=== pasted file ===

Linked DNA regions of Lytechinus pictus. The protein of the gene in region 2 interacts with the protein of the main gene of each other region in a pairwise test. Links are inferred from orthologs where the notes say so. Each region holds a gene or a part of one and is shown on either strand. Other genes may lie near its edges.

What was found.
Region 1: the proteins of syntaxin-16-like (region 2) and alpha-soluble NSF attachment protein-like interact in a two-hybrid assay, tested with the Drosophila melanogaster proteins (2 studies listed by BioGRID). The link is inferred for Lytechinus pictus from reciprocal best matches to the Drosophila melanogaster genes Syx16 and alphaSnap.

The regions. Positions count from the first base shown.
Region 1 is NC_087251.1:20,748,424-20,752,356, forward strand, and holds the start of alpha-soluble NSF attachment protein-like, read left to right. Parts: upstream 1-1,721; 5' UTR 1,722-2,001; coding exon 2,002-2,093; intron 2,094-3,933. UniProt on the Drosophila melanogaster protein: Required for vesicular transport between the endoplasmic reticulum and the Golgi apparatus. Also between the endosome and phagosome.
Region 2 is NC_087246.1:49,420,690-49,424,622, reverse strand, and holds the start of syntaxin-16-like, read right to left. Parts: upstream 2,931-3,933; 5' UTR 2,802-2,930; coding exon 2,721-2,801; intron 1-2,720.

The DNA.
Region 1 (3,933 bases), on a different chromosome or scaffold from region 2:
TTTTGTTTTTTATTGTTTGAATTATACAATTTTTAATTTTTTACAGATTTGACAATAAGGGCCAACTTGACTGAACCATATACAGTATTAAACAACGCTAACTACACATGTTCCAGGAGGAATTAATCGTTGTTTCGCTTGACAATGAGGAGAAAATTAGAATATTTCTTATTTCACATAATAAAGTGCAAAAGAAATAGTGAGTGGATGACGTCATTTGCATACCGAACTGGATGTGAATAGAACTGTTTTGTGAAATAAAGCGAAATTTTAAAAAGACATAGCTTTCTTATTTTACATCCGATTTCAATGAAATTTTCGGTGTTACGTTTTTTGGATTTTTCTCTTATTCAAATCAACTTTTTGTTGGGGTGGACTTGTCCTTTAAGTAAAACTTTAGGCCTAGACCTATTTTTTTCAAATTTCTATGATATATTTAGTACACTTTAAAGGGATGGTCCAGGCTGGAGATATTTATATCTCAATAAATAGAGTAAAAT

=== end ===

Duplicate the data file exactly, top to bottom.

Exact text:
Linked DNA regions of Lytechinus pictus. The protein of the gene in region 2 interacts with the protein of the main gene of each other region in a pairwise test. Links are inferred from orthologs where the notes say so. Each region holds a gene or a part of one and is shown on either strand. Other genes may lie near its edges.

What was found.
Region 1: the proteins of syntaxin-16-like (region 2) and alpha-soluble NSF attachment protein-like interact in a two-hybrid assay, tested with the Drosophila melanogaster proteins (2 studies listed by BioGRID). The link is inferred for Lytechinus pictus from reciprocal best matches to the Drosophila melanogaster genes Syx16 and alphaSnap.

The regions. Positions count from the first base shown.
Region 1 is NC_087251.1:20,748,424-20,752,356, forward strand, and holds the start of alpha-soluble NSF attachment protein-like, read left to right. Parts: upstream 1-1,721; 5' UTR 1,722-2,001; coding exon 2,002-2,093; intron 2,094-3,933. UniProt on the Drosophila melanogaster protein: Required for vesicular transport between the endoplasmic reticulum and the Golgi apparatus. Also between the endosome and phagosome.
Region 2 is NC_087246.1:49,420,690-49,424,622, reverse strand, and holds the start of syntaxin-16-like, read right to left. Parts: upstream 2,931-3,933; 5' UTR 2,802-2,930; coding exon 2,721-2,801; intron 1-2,720.

The DNA.
Region 1 (3,933 bases), on a different chromosome or scaffold from region 2:
TTTTGTTTTTTATTGTTTGAATTATACAATTTTTAATTTTTTACAGATTTGACAATAAGGGCCAACTTGACTGAACCATATACAGTATTAAACAACGCTAACTACACATGTTCCAGGAGGAATTAATCGTTGTTTCGCTTGACAATGAGGAGAAAATTAGAATATTTCTTATTTCACATAATAAAGTGCAAAAGAAATAGTGAGTGGATGACGTCATTTGCATACCGAACTGGATGTGAATAGAACTGTTTTGTGAAATAAAGCGAAATTTTAAAAAGACATAGCTTTCTTATTTTACATCCGATTTCAATGAAATTTTCGGTGTTACGTTTTTTGGATTTTTCTCTTATTCAAATCAACTTTTTGTTGGGGTGGACTTGTCCTTTAAGTAAAACTTTAGGCCTAGACCTATTTTTTTCAAATTTCTATGATATATTTAGTACACTTTAAAGGGATGGTCCAGGCTGGAGATATTTATATCTCAATAAATAGAGTAAAAT